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  • Cheryl Tan

Huawei P50 Pocket Review: A Folding Phone That Folds FLAT!

Looking at this, you might realise it’s quite similar to another folding phone that was released previously, but this is the Huawei P50 Pocket, and in some ways, it’s even better, but only if you don’t need specific Google services.

Designed in collaboration with fashion designer Iris Van Herpen, the Huawei P50 Pocket Premium Edition comes with a textured gold body that not only looks premium but feels very sturdy and durable as well. On the outside, you get two circles, one being the raised camera bump and the other being the Cover Screen that allows for the user to frame selfies even with the phone closed, check the weather, calendar and receive basic notifications.

That being said, the phone folds shut with no space between the two halves, which results in a slim and small folded footprint of 8.73cm by 7.55cm, with a thickness of just 1.52cm, compared to the thickest part of the nearest competitor, which is 1.71cm. It also snaps close with a satisfying sound and it’s easy to flip it open with just a thumb. There’s actually also the P50 Pocket White, which is the normal edition, but this won’t be coming to Singapore.

When you unfold the phone, you get a large 6.9-inch OLED screen inside with a 442 PPI density in a 21:9 aspect ratio. The screen is bright and crisp, and with the 21:9 aspect ratio, it’s excellent whether you’re using the phone to watch shows or if you’re scrolling through a long web page. The main screen has a refresh rate of 120Hz while the Cover Screen outside is at 60Hz, which, honestly, is more than enough for it.

Since it’s a folding screen, there’s still a slight crease when you look at the screen from certain angles, but as long as you’re looking at it dead-on, you definitely can’t see it. Something that we noticed with this phone as well, is that if the phone is left unfolded for a certain amount of time, the screen’s crease actually flattens out and isn’t as prominent to the touch anymore. While we can’t guarantee that this will last for the entirety of the phone’s life, it’s definitely something interesting.

Inside, it’s powered by the Snapdragon 888 4G chip, which, while isn’t the newest and greatest, it’s still more than enough and the phone runs incredibly smoothly, thanks also to the 12GB of RAM in the Premium Edition. The normal edition, though, only has 8GB of RAM, which should still be more than enough. As for storage, the normal edition comes with 256GB while the Premium Edition comes with 512GB.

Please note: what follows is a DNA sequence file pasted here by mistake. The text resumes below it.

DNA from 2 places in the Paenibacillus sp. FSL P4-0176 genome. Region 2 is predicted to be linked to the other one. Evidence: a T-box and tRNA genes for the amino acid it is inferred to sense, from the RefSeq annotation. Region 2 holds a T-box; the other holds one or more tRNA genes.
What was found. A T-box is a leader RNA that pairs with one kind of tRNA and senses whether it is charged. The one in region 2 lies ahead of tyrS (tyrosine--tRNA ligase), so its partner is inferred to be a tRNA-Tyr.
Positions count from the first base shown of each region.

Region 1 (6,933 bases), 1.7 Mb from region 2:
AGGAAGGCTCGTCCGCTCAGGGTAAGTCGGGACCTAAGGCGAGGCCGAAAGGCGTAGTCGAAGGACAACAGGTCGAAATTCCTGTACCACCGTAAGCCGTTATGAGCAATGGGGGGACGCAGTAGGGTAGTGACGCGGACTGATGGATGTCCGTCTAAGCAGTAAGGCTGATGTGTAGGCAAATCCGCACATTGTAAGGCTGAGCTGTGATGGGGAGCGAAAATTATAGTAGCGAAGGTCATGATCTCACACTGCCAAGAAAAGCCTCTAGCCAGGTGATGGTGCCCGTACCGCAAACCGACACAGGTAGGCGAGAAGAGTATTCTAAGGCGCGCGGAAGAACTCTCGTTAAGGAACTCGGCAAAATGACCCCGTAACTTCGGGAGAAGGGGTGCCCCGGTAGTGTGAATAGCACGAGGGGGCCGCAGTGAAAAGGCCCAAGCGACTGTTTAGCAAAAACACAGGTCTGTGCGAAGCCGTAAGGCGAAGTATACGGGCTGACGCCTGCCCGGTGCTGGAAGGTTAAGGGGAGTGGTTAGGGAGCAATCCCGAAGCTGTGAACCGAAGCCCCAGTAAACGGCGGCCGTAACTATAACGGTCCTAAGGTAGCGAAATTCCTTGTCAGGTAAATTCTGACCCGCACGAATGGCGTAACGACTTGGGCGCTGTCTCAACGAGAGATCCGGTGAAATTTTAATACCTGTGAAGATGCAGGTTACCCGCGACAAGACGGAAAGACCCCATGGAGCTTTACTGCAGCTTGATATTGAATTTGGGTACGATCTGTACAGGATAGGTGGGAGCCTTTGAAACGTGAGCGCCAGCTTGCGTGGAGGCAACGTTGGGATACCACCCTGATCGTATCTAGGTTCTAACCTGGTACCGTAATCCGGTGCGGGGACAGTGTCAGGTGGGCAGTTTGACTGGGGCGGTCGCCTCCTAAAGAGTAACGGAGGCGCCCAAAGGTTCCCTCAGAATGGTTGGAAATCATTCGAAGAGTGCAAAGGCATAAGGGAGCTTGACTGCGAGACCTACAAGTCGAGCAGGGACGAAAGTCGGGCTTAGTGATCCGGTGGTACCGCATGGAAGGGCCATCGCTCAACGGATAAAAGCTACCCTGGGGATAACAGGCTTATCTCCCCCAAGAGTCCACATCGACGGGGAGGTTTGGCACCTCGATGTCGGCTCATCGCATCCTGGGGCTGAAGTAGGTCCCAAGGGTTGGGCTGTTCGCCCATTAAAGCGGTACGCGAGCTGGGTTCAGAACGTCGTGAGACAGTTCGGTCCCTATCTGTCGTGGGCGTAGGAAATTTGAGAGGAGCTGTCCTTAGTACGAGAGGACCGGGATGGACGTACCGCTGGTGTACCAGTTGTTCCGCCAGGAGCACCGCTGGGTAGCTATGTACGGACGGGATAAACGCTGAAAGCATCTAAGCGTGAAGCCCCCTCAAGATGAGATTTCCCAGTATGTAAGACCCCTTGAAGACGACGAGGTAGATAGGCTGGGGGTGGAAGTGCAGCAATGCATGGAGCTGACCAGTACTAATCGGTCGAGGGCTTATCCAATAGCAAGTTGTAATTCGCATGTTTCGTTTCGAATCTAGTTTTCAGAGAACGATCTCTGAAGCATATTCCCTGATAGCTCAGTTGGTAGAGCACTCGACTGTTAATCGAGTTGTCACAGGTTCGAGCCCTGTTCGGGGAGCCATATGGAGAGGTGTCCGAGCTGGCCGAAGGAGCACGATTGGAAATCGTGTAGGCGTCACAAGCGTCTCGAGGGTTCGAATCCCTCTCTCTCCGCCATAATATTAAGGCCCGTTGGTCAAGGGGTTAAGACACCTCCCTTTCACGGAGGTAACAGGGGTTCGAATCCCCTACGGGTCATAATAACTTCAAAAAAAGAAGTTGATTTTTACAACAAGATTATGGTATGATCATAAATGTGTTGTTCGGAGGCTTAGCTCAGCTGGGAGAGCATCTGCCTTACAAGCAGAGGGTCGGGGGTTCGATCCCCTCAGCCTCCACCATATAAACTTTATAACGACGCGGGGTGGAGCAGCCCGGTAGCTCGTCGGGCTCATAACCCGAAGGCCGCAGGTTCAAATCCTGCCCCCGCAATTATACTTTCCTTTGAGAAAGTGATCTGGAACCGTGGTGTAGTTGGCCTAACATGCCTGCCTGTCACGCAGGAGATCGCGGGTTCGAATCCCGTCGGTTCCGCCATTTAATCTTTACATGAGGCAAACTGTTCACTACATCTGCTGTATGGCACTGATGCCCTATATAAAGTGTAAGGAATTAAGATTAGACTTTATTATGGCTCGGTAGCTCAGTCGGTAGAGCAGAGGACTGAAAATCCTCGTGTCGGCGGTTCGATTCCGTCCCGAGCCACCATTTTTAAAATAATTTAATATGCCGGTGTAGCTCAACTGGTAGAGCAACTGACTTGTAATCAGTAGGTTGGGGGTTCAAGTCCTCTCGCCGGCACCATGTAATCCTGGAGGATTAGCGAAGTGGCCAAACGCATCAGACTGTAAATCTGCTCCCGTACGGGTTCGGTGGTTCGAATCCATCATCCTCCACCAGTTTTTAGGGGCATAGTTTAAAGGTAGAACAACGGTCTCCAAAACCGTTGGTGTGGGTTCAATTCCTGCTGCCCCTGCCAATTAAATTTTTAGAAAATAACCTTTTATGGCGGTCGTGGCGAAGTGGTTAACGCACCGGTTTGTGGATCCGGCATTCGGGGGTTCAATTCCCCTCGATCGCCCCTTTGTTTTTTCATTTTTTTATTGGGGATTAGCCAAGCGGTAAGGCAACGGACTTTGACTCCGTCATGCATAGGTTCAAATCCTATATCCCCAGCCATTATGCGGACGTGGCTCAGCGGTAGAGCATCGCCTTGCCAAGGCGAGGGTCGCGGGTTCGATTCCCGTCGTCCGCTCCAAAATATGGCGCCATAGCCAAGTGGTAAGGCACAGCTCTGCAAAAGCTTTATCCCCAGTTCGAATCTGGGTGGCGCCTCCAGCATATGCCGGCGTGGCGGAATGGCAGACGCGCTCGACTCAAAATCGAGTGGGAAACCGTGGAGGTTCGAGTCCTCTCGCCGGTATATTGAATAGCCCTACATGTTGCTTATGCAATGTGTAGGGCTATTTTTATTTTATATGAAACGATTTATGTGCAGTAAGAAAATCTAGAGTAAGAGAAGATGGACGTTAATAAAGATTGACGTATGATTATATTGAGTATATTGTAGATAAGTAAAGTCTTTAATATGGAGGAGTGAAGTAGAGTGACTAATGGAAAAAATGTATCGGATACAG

The one thing you might notice is a problem here is that the phone only supports 4G. As many people would know, Huawei’s recent phones are all limited to 4G, so that’s something that we hope will change in the future since 5G is getting more and more widespread. The phone is also running on Huawei’s EMUI 12, so still no HarmonyOS 2.0 yet.

With a quick test on Geekbench, our unit scored 787 for the single-core test and 2432 for the multi-core test. While it’s not the best, it fared slightly better than phones like the Samsung Galaxy Note20 Ultra in the single-core test, although it’s far behind the same phone in the multi-core comparison.

As for connectivity, as mentioned earlier, there’s only 4G on this phone, and it supports Bluetooth 5.2 as well as Wi-Fi 6. However, the USB-C port on the phone is only USB 2.0.

The speakers on the phone are just alright, they do get decently loud and it’s perfectly fine for games and such, but for a better experience, it would still be better to use earbuds.

Coming to the cameras, they’re all clustered in one circle, with a 40MP main camera, a 12MP ultra-wide lens and a 32MP ultra-spectrum camera. The photos are surprisingly good, even though the lenses aren’t Leica-branded as they are on the P50 Pro. While the colour reproduction is definitely the most neutral and accurate on the iPhone, the P50 Pocket does a very nice job of boosting the colours and saturation to make the photo a bit more vibrant. The P50 Pro, on the other hand, had a bit of a tinge to it, although it’s easily editable and perfectly fine for most users.

There’s also a 10.7MP selfie camera, although it really doesn’t make much sense to use that camera when you can simply close the phone and use the rear cameras that are better for a selfie, thanks to the Cover Screen. It’s definitely convenient, and this is a major plus point for the P50 Pocket.

As for battery life, there’s a 4,000mAh battery inside which is more than sufficient to last an entire day. Unfortunately, there’s no wireless charging, although there is 40W wired fast charging.

When it comes to price, that’s where it gets dicey. Here in Singapore, we’re only getting the Premium edition and it’ll come in at S$2,398, although the normal version retails at RM5,999 in Malaysia. At that price tag, it’s certainly quite a bit more expensive than the nearest competitor, and as for whether it’s worth it, I’d say that you might be willing to fork out that extra cash if you like the design and if you absolutely don’t want a gap when the phone is folded close.

Personally, though, we think it’s a bit too expensive. The biggest barrier to entry for foldable phones right now is the price, and the P50 Pocket is Huawei’s first folding phone in this form factor, so hopefully, future iterations will get cheaper as they go along.

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